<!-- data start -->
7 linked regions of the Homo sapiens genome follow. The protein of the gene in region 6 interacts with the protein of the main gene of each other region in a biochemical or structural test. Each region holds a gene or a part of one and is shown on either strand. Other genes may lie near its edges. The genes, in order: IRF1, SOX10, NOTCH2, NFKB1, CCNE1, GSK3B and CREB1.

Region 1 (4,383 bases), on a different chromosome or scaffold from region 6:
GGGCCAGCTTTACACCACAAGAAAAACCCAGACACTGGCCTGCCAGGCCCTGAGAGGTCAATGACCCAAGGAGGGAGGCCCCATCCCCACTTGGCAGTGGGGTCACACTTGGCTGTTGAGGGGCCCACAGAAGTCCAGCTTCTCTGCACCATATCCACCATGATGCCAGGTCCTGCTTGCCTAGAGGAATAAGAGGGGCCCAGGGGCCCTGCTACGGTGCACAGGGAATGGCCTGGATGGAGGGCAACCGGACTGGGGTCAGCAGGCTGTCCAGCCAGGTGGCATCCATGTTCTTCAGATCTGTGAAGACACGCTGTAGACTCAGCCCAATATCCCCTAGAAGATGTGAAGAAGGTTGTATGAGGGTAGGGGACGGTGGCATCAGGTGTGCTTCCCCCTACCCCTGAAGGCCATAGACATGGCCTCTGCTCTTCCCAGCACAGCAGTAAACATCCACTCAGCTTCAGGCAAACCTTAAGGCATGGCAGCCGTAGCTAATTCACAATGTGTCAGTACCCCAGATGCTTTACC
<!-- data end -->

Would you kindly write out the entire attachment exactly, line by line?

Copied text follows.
7 linked regions of the Homo sapiens genome follow. The protein of the gene in region 6 interacts with the protein of the main gene of each other region in a biochemical or structural test. Each region holds a gene or a part of one and is shown on either strand. Other genes may lie near its edges. The genes, in order: IRF1, SOX10, NOTCH2, NFKB1, CCNE1, GSK3B and CREB1.

Region 1 (4,383 bases), on a different chromosome or scaffold from region 6:
GGGCCAGCTTTACACCACAAGAAAAACCCAGACACTGGCCTGCCAGGCCCTGAGAGGTCAATGACCCAAGGAGGGAGGCCCCATCCCCACTTGGCAGTGGGGTCACACTTGGCTGTTGAGGGGCCCACAGAAGTCCAGCTTCTCTGCACCATATCCACCATGATGCCAGGTCCTGCTTGCCTAGAGGAATAAGAGGGGCCCAGGGGCCCTGCTACGGTGCACAGGGAATGGCCTGGATGGAGGGCAACCGGACTGGGGTCAGCAGGCTGTCCAGCCAGGTGGCATCCATGTTCTTCAGATCTGTGAAGACACGCTGTAGACTCAGCCCAATATCCCCTAGAAGATGTGAAGAAGGTTGTATGAGGGTAGGGGACGGTGGCATCAGGTGTGCTTCCCCCTACCCCTGAAGGCCATAGACATGGCCTCTGCTCTTCCCAGCACAGCAGTAAACATCCACTCAGCTTCAGGCAAACCTTAAGGCATGGCAGCCGTAGCTAATTCACAATGTGTCAGTACCCCAGATGCTTTACC